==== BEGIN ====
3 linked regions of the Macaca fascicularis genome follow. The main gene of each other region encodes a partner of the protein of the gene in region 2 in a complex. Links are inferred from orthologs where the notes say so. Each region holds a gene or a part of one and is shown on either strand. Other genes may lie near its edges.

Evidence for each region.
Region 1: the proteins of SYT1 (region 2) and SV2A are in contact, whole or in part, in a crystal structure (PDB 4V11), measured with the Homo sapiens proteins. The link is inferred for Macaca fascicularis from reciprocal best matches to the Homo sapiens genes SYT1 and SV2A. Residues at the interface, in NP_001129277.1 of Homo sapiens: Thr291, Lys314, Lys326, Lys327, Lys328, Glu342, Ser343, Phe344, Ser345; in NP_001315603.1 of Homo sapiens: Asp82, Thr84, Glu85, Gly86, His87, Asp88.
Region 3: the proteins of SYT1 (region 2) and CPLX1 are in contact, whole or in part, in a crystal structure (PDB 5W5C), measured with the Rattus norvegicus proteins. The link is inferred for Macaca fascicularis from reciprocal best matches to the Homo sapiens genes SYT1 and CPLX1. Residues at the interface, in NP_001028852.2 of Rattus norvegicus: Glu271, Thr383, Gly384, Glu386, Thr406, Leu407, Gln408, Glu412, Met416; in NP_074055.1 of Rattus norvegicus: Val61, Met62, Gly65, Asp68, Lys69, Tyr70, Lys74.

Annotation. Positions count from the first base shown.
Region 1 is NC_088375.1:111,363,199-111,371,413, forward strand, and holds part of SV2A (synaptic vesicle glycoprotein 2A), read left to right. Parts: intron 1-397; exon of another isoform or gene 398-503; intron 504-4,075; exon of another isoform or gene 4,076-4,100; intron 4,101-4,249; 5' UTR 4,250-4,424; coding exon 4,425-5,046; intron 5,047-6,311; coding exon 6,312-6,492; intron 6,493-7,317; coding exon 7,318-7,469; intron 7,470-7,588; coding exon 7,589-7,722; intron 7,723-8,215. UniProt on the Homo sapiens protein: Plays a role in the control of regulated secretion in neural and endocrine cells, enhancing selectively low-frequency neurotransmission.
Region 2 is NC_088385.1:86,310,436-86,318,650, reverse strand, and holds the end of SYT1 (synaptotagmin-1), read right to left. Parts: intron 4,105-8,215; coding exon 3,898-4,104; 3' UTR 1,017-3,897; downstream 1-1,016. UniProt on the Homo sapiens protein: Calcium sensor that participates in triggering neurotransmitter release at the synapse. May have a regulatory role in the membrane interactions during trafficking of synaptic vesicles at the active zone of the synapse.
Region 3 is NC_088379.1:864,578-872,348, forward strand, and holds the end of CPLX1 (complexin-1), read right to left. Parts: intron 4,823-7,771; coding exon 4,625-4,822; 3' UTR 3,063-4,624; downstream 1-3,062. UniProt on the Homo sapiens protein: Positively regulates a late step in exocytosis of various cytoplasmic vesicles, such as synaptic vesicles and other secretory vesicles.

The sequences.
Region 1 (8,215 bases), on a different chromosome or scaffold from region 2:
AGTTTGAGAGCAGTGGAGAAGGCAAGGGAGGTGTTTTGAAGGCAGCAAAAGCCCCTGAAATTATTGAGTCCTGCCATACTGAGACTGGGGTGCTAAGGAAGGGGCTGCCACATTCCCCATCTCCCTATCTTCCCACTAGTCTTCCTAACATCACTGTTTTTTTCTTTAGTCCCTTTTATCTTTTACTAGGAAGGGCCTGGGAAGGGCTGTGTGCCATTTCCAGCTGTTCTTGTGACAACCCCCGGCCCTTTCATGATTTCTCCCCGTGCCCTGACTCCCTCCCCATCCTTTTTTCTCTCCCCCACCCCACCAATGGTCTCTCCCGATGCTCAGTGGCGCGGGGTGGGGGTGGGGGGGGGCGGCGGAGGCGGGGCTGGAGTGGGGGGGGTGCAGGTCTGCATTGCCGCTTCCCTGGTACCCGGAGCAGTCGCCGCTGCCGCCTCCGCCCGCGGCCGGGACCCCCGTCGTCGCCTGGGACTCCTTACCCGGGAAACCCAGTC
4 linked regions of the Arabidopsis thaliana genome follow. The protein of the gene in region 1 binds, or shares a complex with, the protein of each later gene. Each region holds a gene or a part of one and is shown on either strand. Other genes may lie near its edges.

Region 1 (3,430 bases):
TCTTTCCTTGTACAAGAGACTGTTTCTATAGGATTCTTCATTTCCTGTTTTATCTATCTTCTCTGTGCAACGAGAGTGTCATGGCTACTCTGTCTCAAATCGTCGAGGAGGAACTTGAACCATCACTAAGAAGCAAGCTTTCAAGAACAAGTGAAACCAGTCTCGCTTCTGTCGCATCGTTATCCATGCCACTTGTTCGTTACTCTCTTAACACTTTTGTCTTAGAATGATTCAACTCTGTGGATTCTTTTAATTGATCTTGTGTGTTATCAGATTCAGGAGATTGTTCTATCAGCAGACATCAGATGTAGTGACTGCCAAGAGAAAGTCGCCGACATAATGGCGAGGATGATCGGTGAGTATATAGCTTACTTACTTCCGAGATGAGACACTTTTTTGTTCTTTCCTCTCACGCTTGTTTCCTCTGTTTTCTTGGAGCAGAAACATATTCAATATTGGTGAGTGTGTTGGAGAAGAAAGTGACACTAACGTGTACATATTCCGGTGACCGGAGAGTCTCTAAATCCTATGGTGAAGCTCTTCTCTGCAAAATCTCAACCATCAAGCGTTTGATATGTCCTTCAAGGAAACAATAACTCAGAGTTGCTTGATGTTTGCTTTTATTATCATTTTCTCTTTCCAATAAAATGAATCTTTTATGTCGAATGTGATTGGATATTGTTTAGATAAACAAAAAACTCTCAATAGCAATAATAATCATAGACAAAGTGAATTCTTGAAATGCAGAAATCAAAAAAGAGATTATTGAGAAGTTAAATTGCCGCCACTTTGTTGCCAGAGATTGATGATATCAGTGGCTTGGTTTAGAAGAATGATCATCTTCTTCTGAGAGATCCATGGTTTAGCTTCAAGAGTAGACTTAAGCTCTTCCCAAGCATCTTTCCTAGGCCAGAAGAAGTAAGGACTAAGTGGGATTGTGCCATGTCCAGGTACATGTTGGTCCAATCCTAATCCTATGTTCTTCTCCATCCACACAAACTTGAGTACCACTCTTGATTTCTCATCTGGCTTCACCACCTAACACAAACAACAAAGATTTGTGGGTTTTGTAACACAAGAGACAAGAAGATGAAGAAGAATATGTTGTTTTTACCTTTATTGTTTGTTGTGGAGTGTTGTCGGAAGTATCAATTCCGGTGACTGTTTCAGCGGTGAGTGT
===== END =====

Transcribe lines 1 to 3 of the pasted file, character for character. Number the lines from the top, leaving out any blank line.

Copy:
3 linked regions of the Macaca fascicularis genome follow. The main gene of each other region encodes a partner of the protein of the gene in region 2 in a complex. Links are inferred from orthologs where the notes say so. Each region holds a gene or a part of one and is shown on either strand. Other genes may lie near its edges.

Evidence for each region.
Region 1: the proteins of SYT1 (region 2) and SV2A are in contact, whole or in part, in a crystal structure (PDB 4V11), measured with the Homo sapiens proteins. The link is inferred for Macaca fascicularis from reciprocal best matches to the Homo sapiens genes SYT1 and SV2A. Residues at the interface, in NP_001129277.1 of Homo sapiens: Thr291, Lys314, Lys326, Lys327, Lys328, Glu342, Ser343, Phe344, Ser345; in NP_001315603.1 of Homo sapiens: Asp82, Thr84, Glu85, Gly86, His87, Asp88.